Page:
The Ministry of Justice has told lawyers and insurers they have a limited 6-week period to plead their case for how to set the discount rate applied to personal injury compensation settlements. The consultation was announced last week, much to the consternation of lawyers, only a month after the MoJ changed the discount rate from 2.5 per cent to minus 0.75 per cent.
Insurers have responded positively to the announcement of a consultation, having previously labelled the revised figure ‘absurdly low’; and will be heartened by the speed in producing a review that considers how and when the rate should be changed. Lawyers, on the other hand, will be less than impressed with what is seen as the MoJ’s undue haste in announcing a consultation. The previous system which clearly favoured insurers was left to stand unchallenged for 16 years; whereas the decision to consult on ‘reviewing’ the review looks set to be changed barely a month after its introduction.
Addressing these concerns, lord chancellor Liz Truss, offered some degree of reassurance to claimant lawyers, saying victims should be paid damages that compensate then ‘fully’. She added that ‘the idea is to put them in the same position that they would have been had they not been injured, to the greatest extent possible, and I remain absolutely committed to the principle of full compensation.’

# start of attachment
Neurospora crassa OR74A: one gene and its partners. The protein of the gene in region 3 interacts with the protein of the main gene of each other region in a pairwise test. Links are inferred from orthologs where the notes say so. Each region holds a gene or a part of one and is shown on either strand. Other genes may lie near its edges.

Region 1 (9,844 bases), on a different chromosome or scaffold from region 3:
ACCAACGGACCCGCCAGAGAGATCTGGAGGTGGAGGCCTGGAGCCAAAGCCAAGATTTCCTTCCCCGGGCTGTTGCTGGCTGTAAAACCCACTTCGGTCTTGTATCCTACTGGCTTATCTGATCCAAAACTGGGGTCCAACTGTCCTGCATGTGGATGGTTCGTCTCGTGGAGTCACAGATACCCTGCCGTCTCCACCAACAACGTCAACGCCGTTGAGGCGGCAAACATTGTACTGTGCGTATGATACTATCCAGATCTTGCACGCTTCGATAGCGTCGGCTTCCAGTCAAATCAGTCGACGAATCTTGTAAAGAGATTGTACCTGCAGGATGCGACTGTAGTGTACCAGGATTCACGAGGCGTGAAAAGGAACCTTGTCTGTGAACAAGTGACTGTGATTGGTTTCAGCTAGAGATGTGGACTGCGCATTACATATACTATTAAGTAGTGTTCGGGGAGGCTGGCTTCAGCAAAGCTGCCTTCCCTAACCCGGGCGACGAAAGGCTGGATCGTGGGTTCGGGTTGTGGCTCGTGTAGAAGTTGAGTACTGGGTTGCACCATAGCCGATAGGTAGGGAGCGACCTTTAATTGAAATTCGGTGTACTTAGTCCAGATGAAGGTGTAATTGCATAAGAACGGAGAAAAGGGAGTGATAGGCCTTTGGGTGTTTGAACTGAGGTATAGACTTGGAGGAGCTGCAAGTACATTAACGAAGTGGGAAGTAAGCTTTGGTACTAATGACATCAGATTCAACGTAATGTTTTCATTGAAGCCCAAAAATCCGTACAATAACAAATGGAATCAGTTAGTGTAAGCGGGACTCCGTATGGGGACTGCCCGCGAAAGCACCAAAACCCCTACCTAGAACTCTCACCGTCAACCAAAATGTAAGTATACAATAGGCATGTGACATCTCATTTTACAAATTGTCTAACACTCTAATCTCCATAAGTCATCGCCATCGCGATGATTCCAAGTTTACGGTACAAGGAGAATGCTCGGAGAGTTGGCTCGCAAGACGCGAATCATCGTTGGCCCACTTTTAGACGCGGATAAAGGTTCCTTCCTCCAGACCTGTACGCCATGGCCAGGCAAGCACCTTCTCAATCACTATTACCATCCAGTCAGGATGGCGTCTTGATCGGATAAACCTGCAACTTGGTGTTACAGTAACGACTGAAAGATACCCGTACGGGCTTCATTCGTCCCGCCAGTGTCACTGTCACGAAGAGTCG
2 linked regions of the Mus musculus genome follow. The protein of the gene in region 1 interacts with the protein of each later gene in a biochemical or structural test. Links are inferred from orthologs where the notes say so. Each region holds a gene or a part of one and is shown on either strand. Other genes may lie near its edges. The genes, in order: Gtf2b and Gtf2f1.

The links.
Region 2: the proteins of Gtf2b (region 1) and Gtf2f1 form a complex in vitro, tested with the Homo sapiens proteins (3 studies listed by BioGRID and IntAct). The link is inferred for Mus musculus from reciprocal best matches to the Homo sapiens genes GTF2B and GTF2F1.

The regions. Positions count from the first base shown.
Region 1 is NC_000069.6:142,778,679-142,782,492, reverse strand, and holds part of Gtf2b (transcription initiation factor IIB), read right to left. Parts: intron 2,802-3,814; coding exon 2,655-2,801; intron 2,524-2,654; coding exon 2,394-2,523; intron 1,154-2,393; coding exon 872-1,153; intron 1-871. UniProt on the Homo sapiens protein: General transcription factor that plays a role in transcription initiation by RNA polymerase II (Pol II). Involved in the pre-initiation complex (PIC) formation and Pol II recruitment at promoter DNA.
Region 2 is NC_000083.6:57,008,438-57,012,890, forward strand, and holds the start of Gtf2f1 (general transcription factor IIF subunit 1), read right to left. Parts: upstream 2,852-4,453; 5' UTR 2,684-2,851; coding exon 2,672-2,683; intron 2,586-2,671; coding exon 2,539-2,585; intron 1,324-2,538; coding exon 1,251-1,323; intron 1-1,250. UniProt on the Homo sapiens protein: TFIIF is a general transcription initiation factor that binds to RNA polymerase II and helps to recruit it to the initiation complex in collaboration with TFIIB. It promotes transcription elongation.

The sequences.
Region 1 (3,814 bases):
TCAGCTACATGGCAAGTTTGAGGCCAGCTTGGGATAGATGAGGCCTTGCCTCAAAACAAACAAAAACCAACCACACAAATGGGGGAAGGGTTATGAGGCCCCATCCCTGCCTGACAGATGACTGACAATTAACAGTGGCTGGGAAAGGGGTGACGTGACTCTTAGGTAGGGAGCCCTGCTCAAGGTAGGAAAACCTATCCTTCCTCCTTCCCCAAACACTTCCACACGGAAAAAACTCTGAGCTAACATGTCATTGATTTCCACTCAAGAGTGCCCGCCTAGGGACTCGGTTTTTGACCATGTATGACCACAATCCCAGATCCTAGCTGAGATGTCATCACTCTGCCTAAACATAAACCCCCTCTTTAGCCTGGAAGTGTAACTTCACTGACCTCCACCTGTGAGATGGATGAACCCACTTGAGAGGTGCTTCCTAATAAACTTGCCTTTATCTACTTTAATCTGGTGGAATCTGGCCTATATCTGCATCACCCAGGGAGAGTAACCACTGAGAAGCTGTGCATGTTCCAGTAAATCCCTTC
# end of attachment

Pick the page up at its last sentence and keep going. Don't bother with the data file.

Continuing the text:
However, the Ministry of Justices has previously gone on record saying that the review will not focus on the discount rate alone; but will have a much wider remit, and consider whether there is a better or fairer future framework for claimants and defendants. As part of this wider remit, the consultation will consider all the options for reform; including whether the rate should be set by an independent body in the future, whether more frequent and regular reviews would improve predictability and certainty for all parties and whether the current methodology is appropriate for the future.
Understandably the decision to call an early consultation was not greeted enthusiastically by lawyer groups. Stuart Henderson, managing PI partner at Irwin Mitchell, told the Law Society Gazette the rate should be set ‘to ensure compensation is adequate and not to satisfy shareholders’. However, insurers enthusiastically welcomed the early consultation, with Huw Evans, director general of the Association of British Insurers, saying the decision to call an early consultation was an important step in achieving a ‘fair, modern way’ to set the discount rate which works for claimants, consumers, businesses and taxpayers.